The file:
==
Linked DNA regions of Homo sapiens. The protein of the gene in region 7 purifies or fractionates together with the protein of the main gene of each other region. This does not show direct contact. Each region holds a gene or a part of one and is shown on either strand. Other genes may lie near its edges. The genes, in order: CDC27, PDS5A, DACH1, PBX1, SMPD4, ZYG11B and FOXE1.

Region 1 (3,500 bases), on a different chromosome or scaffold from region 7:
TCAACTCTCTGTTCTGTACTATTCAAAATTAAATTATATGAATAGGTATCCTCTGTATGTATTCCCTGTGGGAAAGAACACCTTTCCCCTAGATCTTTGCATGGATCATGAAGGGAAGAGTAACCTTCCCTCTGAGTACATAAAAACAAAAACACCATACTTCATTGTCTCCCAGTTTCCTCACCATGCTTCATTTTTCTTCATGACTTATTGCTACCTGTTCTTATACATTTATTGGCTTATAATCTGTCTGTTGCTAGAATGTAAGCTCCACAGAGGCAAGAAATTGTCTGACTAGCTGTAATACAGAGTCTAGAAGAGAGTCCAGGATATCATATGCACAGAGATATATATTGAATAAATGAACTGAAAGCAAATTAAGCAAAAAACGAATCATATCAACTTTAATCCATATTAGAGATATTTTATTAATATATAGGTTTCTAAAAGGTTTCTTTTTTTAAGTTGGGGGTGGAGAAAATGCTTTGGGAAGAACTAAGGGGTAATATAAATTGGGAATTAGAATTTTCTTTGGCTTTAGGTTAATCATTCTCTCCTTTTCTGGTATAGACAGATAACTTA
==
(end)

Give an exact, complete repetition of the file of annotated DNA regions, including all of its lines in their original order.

Linked DNA regions of Homo sapiens. The protein of the gene in region 7 purifies or fractionates together with the protein of the main gene of each other region. This does not show direct contact. Each region holds a gene or a part of one and is shown on either strand. Other genes may lie near its edges. The genes, in order: CDC27, PDS5A, DACH1, PBX1, SMPD4, ZYG11B and FOXE1.

Region 1 (3,500 bases), on a different chromosome or scaffold from region 7:
TCAACTCTCTGTTCTGTACTATTCAAAATTAAATTATATGAATAGGTATCCTCTGTATGTATTCCCTGTGGGAAAGAACACCTTTCCCCTAGATCTTTGCATGGATCATGAAGGGAAGAGTAACCTTCCCTCTGAGTACATAAAAACAAAAACACCATACTTCATTGTCTCCCAGTTTCCTCACCATGCTTCATTTTTCTTCATGACTTATTGCTACCTGTTCTTATACATTTATTGGCTTATAATCTGTCTGTTGCTAGAATGTAAGCTCCACAGAGGCAAGAAATTGTCTGACTAGCTGTAATACAGAGTCTAGAAGAGAGTCCAGGATATCATATGCACAGAGATATATATTGAATAAATGAACTGAAAGCAAATTAAGCAAAAAACGAATCATATCAACTTTAATCCATATTAGAGATATTTTATTAATATATAGGTTTCTAAAAGGTTTCTTTTTTTAAGTTGGGGGTGGAGAAAATGCTTTGGGAAGAACTAAGGGGTAATATAAATTGGGAATTAGAATTTTCTTTGGCTTTAGGTTAATCATTCTCTCCTTTTCTGGTATAGACAGATAACTTA